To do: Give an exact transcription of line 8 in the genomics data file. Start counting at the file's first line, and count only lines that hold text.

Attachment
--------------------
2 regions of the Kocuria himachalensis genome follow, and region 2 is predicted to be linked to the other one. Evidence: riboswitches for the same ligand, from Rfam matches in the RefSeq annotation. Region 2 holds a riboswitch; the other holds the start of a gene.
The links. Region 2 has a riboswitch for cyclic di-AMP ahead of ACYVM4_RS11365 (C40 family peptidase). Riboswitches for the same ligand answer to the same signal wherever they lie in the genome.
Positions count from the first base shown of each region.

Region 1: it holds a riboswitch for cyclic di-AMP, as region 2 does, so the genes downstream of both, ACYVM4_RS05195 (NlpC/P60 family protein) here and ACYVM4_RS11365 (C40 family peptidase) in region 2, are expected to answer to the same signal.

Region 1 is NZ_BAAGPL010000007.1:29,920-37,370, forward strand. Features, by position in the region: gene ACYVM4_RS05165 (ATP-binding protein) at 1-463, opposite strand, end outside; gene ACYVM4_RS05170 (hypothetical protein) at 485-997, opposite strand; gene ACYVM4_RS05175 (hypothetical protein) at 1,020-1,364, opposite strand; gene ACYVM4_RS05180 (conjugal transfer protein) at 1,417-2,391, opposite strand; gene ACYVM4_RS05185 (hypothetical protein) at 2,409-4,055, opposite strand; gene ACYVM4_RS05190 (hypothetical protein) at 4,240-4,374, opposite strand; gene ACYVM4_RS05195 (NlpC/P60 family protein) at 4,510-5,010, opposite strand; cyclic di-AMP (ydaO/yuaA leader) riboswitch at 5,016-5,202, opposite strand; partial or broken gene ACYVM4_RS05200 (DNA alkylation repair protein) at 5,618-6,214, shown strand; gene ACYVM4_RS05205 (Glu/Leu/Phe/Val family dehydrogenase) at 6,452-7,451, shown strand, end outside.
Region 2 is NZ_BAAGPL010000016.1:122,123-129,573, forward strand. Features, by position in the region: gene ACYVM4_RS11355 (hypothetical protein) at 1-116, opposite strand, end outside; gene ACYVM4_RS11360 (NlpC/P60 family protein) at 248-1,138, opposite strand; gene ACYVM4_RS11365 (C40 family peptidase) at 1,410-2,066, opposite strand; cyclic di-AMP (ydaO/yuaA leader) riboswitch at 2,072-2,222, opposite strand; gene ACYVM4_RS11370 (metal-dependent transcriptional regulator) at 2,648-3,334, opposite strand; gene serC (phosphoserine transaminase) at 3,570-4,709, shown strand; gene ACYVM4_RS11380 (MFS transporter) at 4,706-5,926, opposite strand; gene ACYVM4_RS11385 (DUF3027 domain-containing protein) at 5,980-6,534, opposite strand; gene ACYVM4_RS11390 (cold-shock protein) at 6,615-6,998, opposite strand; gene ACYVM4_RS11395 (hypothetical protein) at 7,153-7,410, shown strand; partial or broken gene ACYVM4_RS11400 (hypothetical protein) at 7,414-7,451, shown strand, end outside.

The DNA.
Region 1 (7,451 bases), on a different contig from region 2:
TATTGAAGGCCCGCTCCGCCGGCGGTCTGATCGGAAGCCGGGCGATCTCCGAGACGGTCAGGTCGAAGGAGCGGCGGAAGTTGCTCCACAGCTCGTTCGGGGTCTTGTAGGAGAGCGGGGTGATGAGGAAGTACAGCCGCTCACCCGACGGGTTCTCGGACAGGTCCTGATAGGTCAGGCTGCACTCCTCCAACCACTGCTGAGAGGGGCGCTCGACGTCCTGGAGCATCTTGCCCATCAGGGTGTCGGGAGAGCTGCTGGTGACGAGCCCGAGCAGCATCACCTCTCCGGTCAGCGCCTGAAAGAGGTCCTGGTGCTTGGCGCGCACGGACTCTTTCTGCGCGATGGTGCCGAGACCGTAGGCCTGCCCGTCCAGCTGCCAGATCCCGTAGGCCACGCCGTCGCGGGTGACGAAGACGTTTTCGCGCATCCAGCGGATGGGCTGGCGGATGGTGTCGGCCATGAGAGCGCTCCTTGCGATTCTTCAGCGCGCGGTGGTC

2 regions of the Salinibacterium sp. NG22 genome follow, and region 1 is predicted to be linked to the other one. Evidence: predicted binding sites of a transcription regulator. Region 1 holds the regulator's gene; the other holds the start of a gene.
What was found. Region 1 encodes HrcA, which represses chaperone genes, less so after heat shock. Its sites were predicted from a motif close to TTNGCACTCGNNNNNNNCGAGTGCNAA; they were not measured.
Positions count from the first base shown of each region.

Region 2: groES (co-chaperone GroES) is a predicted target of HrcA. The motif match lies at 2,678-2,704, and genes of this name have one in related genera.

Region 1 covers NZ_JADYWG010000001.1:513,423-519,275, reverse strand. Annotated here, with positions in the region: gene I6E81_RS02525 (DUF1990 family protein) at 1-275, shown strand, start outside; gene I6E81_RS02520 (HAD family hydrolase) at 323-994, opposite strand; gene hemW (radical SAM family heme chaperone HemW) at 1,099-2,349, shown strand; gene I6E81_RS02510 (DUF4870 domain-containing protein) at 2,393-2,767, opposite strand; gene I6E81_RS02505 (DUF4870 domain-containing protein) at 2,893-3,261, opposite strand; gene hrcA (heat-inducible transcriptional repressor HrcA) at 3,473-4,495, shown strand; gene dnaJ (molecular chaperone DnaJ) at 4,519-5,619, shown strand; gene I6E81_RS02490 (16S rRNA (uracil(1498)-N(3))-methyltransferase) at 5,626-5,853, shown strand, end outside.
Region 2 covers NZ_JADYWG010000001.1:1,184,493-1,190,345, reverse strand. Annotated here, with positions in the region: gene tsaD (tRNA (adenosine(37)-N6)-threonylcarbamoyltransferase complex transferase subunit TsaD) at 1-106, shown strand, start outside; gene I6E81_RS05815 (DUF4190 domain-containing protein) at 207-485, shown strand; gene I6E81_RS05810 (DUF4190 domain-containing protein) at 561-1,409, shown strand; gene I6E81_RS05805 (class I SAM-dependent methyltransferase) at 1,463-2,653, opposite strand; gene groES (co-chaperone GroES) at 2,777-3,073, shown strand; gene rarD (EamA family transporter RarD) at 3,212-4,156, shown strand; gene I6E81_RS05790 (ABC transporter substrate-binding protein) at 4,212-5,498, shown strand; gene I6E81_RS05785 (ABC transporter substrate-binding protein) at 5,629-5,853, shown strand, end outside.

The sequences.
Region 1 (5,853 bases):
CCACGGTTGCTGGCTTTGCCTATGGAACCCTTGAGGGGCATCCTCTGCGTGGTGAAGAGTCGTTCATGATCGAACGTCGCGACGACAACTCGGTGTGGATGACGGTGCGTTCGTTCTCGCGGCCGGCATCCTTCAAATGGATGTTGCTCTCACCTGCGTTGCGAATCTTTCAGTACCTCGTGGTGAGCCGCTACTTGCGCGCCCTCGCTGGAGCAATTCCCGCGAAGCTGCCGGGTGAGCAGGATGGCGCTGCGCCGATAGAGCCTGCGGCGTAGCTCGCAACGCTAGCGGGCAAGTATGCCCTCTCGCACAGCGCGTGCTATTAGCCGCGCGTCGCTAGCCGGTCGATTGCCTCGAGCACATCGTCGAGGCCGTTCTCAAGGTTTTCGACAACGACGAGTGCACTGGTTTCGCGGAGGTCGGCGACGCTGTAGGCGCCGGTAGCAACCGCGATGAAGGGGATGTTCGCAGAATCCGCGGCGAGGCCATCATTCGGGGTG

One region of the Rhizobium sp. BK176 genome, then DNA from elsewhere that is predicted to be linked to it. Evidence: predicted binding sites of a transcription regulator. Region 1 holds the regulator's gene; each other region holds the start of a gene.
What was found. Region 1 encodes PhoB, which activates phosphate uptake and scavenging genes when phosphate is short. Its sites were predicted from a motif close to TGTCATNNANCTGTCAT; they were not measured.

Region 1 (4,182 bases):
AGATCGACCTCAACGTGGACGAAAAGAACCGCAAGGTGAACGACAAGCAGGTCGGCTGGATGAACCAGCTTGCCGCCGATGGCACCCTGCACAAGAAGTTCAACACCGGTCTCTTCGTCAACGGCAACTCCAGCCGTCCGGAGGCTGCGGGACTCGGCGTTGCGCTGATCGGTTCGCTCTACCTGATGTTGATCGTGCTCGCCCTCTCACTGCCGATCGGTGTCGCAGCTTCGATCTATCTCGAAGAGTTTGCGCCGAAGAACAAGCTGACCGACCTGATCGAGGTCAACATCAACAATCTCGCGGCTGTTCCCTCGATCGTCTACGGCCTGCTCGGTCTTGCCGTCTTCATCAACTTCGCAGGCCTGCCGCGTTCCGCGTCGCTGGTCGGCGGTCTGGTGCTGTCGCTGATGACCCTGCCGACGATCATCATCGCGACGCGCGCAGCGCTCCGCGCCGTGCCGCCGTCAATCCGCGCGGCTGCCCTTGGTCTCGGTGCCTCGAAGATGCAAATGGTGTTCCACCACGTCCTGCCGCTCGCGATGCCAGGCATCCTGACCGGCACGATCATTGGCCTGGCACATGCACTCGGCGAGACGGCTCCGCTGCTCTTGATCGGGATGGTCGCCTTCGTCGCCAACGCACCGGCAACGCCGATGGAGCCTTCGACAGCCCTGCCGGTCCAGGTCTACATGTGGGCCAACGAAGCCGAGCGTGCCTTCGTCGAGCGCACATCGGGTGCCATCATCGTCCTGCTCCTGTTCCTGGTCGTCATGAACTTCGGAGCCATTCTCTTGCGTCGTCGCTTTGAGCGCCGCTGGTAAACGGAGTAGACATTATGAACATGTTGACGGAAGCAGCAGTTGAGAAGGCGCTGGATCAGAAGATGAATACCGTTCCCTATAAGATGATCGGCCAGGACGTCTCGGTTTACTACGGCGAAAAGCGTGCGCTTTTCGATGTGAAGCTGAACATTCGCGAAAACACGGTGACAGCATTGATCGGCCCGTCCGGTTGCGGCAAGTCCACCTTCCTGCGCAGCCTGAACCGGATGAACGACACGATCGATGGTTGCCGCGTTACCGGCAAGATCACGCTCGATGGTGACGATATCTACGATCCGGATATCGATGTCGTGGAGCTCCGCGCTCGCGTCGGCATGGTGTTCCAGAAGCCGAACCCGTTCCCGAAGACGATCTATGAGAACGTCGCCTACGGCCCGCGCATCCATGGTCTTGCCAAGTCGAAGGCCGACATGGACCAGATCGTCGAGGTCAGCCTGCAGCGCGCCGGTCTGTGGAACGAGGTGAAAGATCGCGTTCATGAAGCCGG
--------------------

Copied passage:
Region 1 (7,451 bases), on a different contig from region 2: